n the 6th May 2013, one brave lady, managed to escape from a house she was being held captive in.. a neighbour saw her, helped with her escape and raised the alarm that saved the lives of not just her but two other kidnap victims and this escapees daughter. Her name Amanda Berry.
She through sheer determination and a gut instinct for survival, saved all those lives that day.. and she is a heroine for being brave enough to escape.
Details of these women’s ordeals are now reaching the news wires.. rape, beatings, miscarriages and threats of death should a baby die during childbirth.
On the 6th May 2013, three women and a child started their road to recovery.. those women are Amanda Berry, Michelle Knight and Gina DeJesus along with Amanda Berry’s daughter.
Amanda Berry’s sister has asked for privacy.. each of these people need time and a hell of a lot of counselling… what they have had to endure these many years was pure torture. They need space and they need the love and comfort of their family. Apart from coming to terms with what happened to her, Amanda Berry also has to grieve for her mother, who died of a broken heart. This poor woman who is now free has to mourn for the mother she lost.. she has to come to terms with the fact that the one person she needs the most now, her mum, is not there.
But the ordeal and escape of these women brings hope to every family who have a missing child.. hope that one day their child might be found.. Hope that one day.. their child, if being held captive, escapes. Hope that one day their child will be reunited with them.. and back where they belong.
There are no words to describe the pain a parent must feel when a child goes missing… the pain and anguish of thinking they are to blame.. did they do this right, and all the ‘if onlys’. The longing, the yearning, the missing each adding more pain to a heart that is already broken. These emotions are with you permanently, you learn to live with them.. but they never go.. You never stop wanting for your child to be found.. you never stop longing for them and you never stop missing them and most of all you never stop loving them.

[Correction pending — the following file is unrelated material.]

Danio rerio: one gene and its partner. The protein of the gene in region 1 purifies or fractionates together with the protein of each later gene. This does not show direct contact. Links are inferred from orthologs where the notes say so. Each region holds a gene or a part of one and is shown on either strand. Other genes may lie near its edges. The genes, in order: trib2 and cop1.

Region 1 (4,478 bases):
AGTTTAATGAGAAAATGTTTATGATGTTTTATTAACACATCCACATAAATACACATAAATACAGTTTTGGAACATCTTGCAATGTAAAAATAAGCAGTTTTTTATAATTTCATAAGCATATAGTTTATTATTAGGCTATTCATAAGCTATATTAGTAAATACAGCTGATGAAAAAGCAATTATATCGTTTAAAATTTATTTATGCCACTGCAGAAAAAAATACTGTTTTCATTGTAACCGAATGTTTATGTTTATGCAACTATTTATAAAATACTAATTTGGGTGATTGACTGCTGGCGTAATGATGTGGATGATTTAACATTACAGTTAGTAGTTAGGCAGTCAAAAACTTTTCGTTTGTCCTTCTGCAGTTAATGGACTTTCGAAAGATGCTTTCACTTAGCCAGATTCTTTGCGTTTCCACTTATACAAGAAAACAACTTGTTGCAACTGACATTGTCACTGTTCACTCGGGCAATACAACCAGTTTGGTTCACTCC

If you have other children, you have to go through the motions of life, with this added pain, yet making sure that your other children don’t suffer. You have to laugh with them, you have to cry with them, and you have to give them a near as normal life as you can.
As for Amanda Berry, Michelle Knight and Gina DeJesus, their captive is now firmly behind bars and off of the streets.. no more can he inflict pain on a family and no more does he have the opportunity to abduct another child or hurt these three women further. This monster is firmly locked up, behind bars where he belongs. For good I hope..and hopefully he will never see the light of day again or be given the opportunity to harm another person.
The story started with this brave call to the 911 services by Amanda Berry
The Daily Telegraph provides the transcript
Operator: This is 911, do you need assistance?
Miss Berry: Help me please. Help me. I’m Miss Berry Berry.
Operator: Do you need police, fire or ambulance?
Miss Berry: I need police.
Operator: OK, and what’s going on there?
Miss Berry: I’ve been kidnapped and I’ve been missing for 10 years and am here. I’m free now.
Operator: OK, what’s your address?
Miss Berry: 2207 Seymour Avenue.
Operator: 2207 Seymour. Looks like you are calling me from 2210.
Miss Berry: Huh?
Operator: It looks like you are calling me from 2210.
Miss Berry: I’m across the street. I’m using the phone.
Operator: OK, stay there with those neighbours and talk to the police when they get there.
Miss Berry: OK. (Sobs)
Operator: Talk to the police when they get there.
Miss Berry: OK. Hello?
Operator: Yeah, talk to the police when they get there.
Miss Berry: OK, I don’t want to leave right now.
Operator: We’ll get someone there as soon as we get a car open.
Miss Berry: No, I need them now before he gets back.
Operator: All right, we’re sending them, OK?
Miss Berry: OK
Operator: Who’s the guy that went out?
Miss Berry: Um, his name is Ariel Castro.